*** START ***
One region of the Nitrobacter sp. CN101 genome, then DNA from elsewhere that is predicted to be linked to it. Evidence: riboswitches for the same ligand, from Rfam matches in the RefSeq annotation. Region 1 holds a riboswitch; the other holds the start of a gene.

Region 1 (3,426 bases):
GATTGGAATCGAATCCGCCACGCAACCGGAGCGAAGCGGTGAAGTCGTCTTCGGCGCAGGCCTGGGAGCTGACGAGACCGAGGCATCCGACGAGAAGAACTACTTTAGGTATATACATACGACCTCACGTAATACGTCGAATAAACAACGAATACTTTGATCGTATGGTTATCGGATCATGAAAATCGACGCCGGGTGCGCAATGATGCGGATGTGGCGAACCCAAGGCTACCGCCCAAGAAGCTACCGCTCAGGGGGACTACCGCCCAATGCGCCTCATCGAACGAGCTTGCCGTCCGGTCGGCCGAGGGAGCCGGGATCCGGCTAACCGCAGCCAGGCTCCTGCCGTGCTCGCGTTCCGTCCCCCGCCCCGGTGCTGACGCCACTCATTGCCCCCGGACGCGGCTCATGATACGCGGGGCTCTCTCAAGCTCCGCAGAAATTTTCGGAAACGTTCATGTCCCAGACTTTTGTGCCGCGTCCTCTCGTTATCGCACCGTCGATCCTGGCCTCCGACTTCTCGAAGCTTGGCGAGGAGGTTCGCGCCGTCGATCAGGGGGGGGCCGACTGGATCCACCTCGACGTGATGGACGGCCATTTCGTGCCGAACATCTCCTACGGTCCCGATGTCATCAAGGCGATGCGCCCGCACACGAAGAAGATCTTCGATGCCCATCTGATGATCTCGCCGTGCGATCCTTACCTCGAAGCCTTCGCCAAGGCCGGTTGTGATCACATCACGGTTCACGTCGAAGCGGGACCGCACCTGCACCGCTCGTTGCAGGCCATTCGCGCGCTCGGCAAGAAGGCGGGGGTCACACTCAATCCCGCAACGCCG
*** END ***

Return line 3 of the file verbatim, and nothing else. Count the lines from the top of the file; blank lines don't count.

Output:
GATTGGAATCGAATCCGCCACGCAACCGGAGCGAAGCGGTGAAGTCGTCTTCGGCGCAGGCCTGGGAGCTGACGAGACCGAGGCATCCGACGAGAAGAACTACTTTAGGTATATACATACGACCTCACGTAATACGTCGAATAAACAACGAATACTTTGATCGTATGGTTATCGGATCATGAAAATCGACGCCGGGTGCGCAATGATGCGGATGTGGCGAACCCAAGGCTACCGCCCAAGAAGCTACCGCTCAGGGGGACTACCGCCCAATGCGCCTCATCGAACGAGCTTGCCGTCCGGTCGGCCGAGGGAGCCGGGATCCGGCTAACCGCAGCCAGGCTCCTGCCGTGCTCGCGTTCCGTCCCCCGCCCCGGTGCTGACGCCACTCATTGCCCCCGGACGCGGCTCATGATACGCGGGGCTCTCTCAAGCTCCGCAGAAATTTTCGGAAACGTTCATGTCCCAGACTTTTGTGCCGCGTCCTCTCGTTATCGCACCGTCGATCCTGGCCTCCGACTTCTCGAAGCTTGGCGAGGAGGTTCGCGCCGTCGATCAGGGGGGGGCCGACTGGATCCACCTCGACGTGATGGACGGCCATTTCGTGCCGAACATCTCCTACGGTCCCGATGTCATCAAGGCGATGCGCCCGCACACGAAGAAGATCTTCGATGCCCATCTGATGATCTCGCCGTGCGATCCTTACCTCGAAGCCTTCGCCAAGGCCGGTTGTGATCACATCACGGTTCACGTCGAAGCGGGACCGCACCTGCACCGCTCGTTGCAGGCCATTCGCGCGCTCGGCAAGAAGGCGGGGGTCACACTCAATCCCGCAACGCCG